A lifetime of chewing, grinding, and general wear and tear can take its toll on your teeth. Add complications from certain medical conditions and medication side effects, and oral health becomes more important than ever for senior citizens. Prevention, by way of daily brushing and flossing and regular trips to the dentist, is the best defense.
However, proper oral care can become more challenging with age, leading to minor or major dental problems. Here is a list of common dental procedures for seniors and how they help address common geriatric dental concerns.
Have you lost the joy of eating it because your jaw hurts too much to open up that wide? At Sedation and Implant Dentistry of Tehachapi, we can help. For over 20 years, we’ve helped hundreds of Kern County residents get back to eating the foods they love by addressing both the symptoms and the causes of their TMD.
Work, school, soccer games, whatever it is, these life events can cause preventive health care to fall by the wayside. Then a painful symptom reminds you it’s been a while since your last checkup. It’s tempting to put off seemingly minor dental issues until your schedule lightens up. But the warning signs below shouldn’t be taken lightly. This is especially true if you’re managing a chronic condition, like diabetes. Oral health should not be neglected.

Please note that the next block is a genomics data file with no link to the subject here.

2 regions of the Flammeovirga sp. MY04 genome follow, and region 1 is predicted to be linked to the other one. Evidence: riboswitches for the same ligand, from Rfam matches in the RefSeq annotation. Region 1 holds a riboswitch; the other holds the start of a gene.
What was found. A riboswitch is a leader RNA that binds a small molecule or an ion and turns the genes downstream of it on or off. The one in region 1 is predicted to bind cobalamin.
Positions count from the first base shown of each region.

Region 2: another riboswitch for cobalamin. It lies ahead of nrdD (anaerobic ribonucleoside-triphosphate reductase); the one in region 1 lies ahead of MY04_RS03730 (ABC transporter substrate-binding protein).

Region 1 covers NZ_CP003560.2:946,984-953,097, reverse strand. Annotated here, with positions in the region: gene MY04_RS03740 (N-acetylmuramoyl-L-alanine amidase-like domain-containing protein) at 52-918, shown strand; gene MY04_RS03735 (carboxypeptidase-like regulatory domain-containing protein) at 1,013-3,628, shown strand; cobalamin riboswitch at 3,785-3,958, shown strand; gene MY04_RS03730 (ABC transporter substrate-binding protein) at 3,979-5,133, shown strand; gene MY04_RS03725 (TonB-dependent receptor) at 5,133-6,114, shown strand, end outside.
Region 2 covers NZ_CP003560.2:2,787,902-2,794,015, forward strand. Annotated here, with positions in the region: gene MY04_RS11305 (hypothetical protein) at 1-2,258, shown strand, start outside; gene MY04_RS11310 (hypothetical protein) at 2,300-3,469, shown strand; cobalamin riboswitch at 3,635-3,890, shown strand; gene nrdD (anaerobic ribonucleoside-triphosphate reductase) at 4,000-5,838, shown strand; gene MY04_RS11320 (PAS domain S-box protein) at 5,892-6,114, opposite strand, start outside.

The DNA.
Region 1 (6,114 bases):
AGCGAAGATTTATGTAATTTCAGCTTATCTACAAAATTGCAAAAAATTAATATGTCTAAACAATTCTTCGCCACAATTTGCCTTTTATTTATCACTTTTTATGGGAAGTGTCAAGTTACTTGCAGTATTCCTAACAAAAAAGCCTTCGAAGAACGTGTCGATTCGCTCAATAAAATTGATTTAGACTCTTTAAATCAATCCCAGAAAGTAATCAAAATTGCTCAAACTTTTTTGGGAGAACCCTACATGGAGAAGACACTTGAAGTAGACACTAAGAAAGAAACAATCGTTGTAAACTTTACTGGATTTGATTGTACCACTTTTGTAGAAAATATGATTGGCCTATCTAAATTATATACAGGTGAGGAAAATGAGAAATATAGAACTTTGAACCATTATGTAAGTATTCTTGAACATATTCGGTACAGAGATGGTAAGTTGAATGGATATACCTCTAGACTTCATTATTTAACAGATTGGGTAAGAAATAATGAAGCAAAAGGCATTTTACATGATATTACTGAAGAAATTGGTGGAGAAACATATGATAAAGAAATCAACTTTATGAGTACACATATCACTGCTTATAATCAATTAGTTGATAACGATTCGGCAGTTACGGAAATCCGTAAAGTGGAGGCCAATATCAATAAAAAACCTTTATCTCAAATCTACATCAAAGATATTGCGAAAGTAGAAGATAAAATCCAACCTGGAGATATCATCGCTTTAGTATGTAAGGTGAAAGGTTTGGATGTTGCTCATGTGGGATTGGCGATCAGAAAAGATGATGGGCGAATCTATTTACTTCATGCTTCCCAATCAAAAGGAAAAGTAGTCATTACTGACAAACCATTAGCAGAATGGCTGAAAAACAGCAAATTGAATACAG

According to the Oral Cancer Foundation, approximately 54,000 people will be diagnosed with oropharyngeal cancer this year. People who smoke are at a higher risk of developing oral cancer, gum problems and complications after oral surgery. Smokers have a lowered resistance to infections and healing.
Diabetes affects your whole body and oral health, especially your teeth and gums. People with diabetes have a higher chance of getting gum disease and Periodontitis. Periodontal disease can lead to chronic bad breath, difficulty eating, pain and even tooth loss. Diabetes can also slow down healing, so it can interfere with treatment of periodontal disease. The effect is even greater when your blood sugar is not well controlled, making it harder to fight bacterial infections.
Your mouth is full of bacteria that continues to build up on the teeth in a sticky layer, which is referred to as plaque. The foods and drinks you consume contain sugars that form bacteria in your mouth. Digesting these sugars form acids that eventually cause the enamel of your teeth to weaken. If this acid stays there for a longer period of time, it results in decaying of the teeth.